At the time, Mitt Romney had been running Bain Capital since 1984, minting a reputation as a prince of private investment. A future prospectus by Deutsche Bank would reveal that by the time he left in 1999, Bain had averaged a shimmering 88 percent annual return on investment. Romney would use that success to launch his political career.

His specialty was flipping companies — or what he often calls “creative destruction.” It’s the age-old theory that the new must constantly attack the old to bring efficiency to the economy, even if some are destroyed along the way. In other words, people like Romney are the wolves, culling the herd of the weak and infirm.

His formula was simple: Bain would purchase a firm with little money down, then begin extracting huge management fees and paying Romney and his investors enormous dividends.

The result was that previously profitable companies were now burdened with debt. But much like the Enron boys, Romney’s battery of MBAs fancied themselves the smartest guys in the room. It didn’t matter if a company manufactured bicycles or contact lenses; they were certain they could run it better than anyone else.

Bain would slash costs, jettison workers, reposition product lines and merge its new companies with other firms. With luck, they’d be able to dump the firm in a few years for millions more than they’d paid for it.

But the beauty of Romney’s thesis was that it really didn’t matter if the company succeeded. Since he was yanking out cash early and often, he would profit even if his targets collapsed.

Romney says he had a job. Only in the delusional mind of the entitled conservative could anyone consider what Romney did as a job. He leached off the backs of workers. The workers created the value, the capital that made any of those companies have value. Romney took their work, the value those workers created and through his special financial grinding machine sucked off the profits.

It’s also not like there are not plenty of people making money right now – CEOs at top companies earned 380 times the average worker’s income in 2011

The AFL-CIO has released its CEO Paywatch with 2011 data. So how do CEOs stack up against ordinary workers? Well, the average CEO of a company on the S&P 500 Index earned 380 times the average American worker’s wage, with average CEO pay having increased 13.9 percent in 2011.

The Romney formula for the economy is the Regan formula, the Bush 41 and Bush 43 formula. The same old. The rich get richer because of increasing employee productivity and historically low taxes. How many times does America have to rinse and repeat with the same old voodoo supply side economics to realize the only people who never suffer are people like Romney. The Great Depression happened after years of crony capitalism (The Robber Barons) and deregulation. The formula always ends up giving the same results a median income America that pays for the shenanigans of the wealthy elite. For Two Economists, the Buffett Rule Is Just a Start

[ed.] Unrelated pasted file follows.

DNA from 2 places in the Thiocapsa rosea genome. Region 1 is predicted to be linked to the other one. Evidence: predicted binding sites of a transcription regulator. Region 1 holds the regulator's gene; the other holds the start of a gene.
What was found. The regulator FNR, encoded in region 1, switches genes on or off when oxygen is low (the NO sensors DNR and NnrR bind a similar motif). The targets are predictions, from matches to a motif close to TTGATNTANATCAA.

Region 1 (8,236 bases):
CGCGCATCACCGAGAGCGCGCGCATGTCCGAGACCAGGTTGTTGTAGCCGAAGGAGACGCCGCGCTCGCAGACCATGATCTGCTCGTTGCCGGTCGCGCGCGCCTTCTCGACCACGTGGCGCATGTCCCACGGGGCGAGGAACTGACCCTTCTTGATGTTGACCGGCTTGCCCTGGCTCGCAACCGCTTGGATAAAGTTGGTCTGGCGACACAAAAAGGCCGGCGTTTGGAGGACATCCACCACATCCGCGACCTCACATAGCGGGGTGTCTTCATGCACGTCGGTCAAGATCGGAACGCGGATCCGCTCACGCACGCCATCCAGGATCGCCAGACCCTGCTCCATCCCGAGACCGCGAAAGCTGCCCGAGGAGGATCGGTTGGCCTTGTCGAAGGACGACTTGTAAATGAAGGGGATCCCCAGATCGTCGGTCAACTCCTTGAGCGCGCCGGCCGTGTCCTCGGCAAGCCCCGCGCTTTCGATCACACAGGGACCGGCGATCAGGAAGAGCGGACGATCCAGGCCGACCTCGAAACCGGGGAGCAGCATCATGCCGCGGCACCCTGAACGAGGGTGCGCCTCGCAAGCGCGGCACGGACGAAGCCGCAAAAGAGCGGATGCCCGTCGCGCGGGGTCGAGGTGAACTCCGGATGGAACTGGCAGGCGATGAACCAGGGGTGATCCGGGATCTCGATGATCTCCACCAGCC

Both admire, even adore, the United States, they say, for its entrepreneurial drive, innovative spirit and, not least, its academic excellence: the two met while re-searchers in Cambridge, Mass. But both also express bewilderment over the current conversation about whether the wealthy, who have taken most of America’s income gains over the last 30 years, should be paying higher taxes.

“The United States is getting accustomed to a completely crazy level of inequality,” Mr. Piketty said, with a degree of wonder. “People say that reducing inequality is radical. I think that tolerating the level of inequality the United States tolerates is radical.”

As much as Mr. Piketty’s and Mr. Saez’s work has informed the national debate over earnings and fairness, their proposed corrective remains far outside the bounds of polite political conversation: much, much higher top marginal tax rates on the rich, up to 50 percent, or 70 percent or even 90 percent, from the current top rate of 35 percent.

The two economists argue that even Democrats’ boldest plan to increase taxes on the wealthy — the Buffett Rule, a 30 percent minimum tax on earnings over $1 million — would do little to reverse the rich’s gains. Many of the Republican tax proposals on the table might increase income inequality, at least in the short term, according to William G. Gale of the Tax Policy Center and many other left-leaning and centrist economists.

Conservatives respond that high tax rates would stifle economic growth, at a minimum, and cause some businesses and high-income workers to flee to other countries. When top American tax rates were much higher, from the 1940s through the 1970s, businesses could not relocate as easily as they can now, say critics of Mr. Piketty and Mr. Saez.

“I materially disagree with the idea you can raise a marginal tax rate to 70 percent and not have an impact on economic growth,” said Ike Brannon, an economist at the American Action Forum. “It’s absurd on its face.”

But Mr. Piketty and Mr. Saez argue that history is on their side: Many countries have higher tax rates — and the United States has had higher tax rates — without stifling growth or encouraging the concentration of income in the hands of the very rich.

We’re all living the dream or nightmare of supply side economics. Conservatives like to warn us that any program that helps level the playing field so that more Americans have a shot at a real middle to upper middle-class income makes us more like Europe. The irony is that we’re like 17th century Europe with the kings, Dukes and Duchesses having not just all the fruits of American labor, but all the power as well. Romney would simply be another King like Bush 43.